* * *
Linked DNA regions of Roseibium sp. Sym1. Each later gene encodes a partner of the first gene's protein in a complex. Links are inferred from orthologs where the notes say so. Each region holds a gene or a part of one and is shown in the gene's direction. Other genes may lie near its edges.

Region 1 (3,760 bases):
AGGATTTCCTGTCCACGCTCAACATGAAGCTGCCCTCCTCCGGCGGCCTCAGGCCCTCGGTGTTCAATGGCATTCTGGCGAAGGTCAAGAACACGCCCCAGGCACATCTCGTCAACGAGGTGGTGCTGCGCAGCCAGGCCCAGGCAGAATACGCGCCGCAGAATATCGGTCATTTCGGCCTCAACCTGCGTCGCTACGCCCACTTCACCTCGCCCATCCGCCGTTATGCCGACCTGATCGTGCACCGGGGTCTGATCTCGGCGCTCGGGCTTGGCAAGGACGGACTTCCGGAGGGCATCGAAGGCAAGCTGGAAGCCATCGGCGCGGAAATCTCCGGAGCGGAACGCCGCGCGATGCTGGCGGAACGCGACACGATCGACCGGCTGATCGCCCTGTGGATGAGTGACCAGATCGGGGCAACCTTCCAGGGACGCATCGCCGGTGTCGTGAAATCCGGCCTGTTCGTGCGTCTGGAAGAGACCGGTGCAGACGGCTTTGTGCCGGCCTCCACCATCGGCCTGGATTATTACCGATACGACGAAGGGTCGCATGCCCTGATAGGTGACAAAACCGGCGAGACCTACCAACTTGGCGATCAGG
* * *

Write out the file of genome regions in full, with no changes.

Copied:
Linked DNA regions of Roseibium sp. Sym1. Each later gene encodes a partner of the first gene's protein in a complex. Links are inferred from orthologs where the notes say so. Each region holds a gene or a part of one and is shown in the gene's direction. Other genes may lie near its edges.

Region 1 (3,760 bases):
AGGATTTCCTGTCCACGCTCAACATGAAGCTGCCCTCCTCCGGCGGCCTCAGGCCCTCGGTGTTCAATGGCATTCTGGCGAAGGTCAAGAACACGCCCCAGGCACATCTCGTCAACGAGGTGGTGCTGCGCAGCCAGGCCCAGGCAGAATACGCGCCGCAGAATATCGGTCATTTCGGCCTCAACCTGCGTCGCTACGCCCACTTCACCTCGCCCATCCGCCGTTATGCCGACCTGATCGTGCACCGGGGTCTGATCTCGGCGCTCGGGCTTGGCAAGGACGGACTTCCGGAGGGCATCGAAGGCAAGCTGGAAGCCATCGGCGCGGAAATCTCCGGAGCGGAACGCCGCGCGATGCTGGCGGAACGCGACACGATCGACCGGCTGATCGCCCTGTGGATGAGTGACCAGATCGGGGCAACCTTCCAGGGACGCATCGCCGGTGTCGTGAAATCCGGCCTGTTCGTGCGTCTGGAAGAGACCGGTGCAGACGGCTTTGTGCCGGCCTCCACCATCGGCCTGGATTATTACCGATACGACGAAGGGTCGCATGCCCTGATAGGTGACAAAACCGGCGAGACCTACCAACTTGGCGATCAGG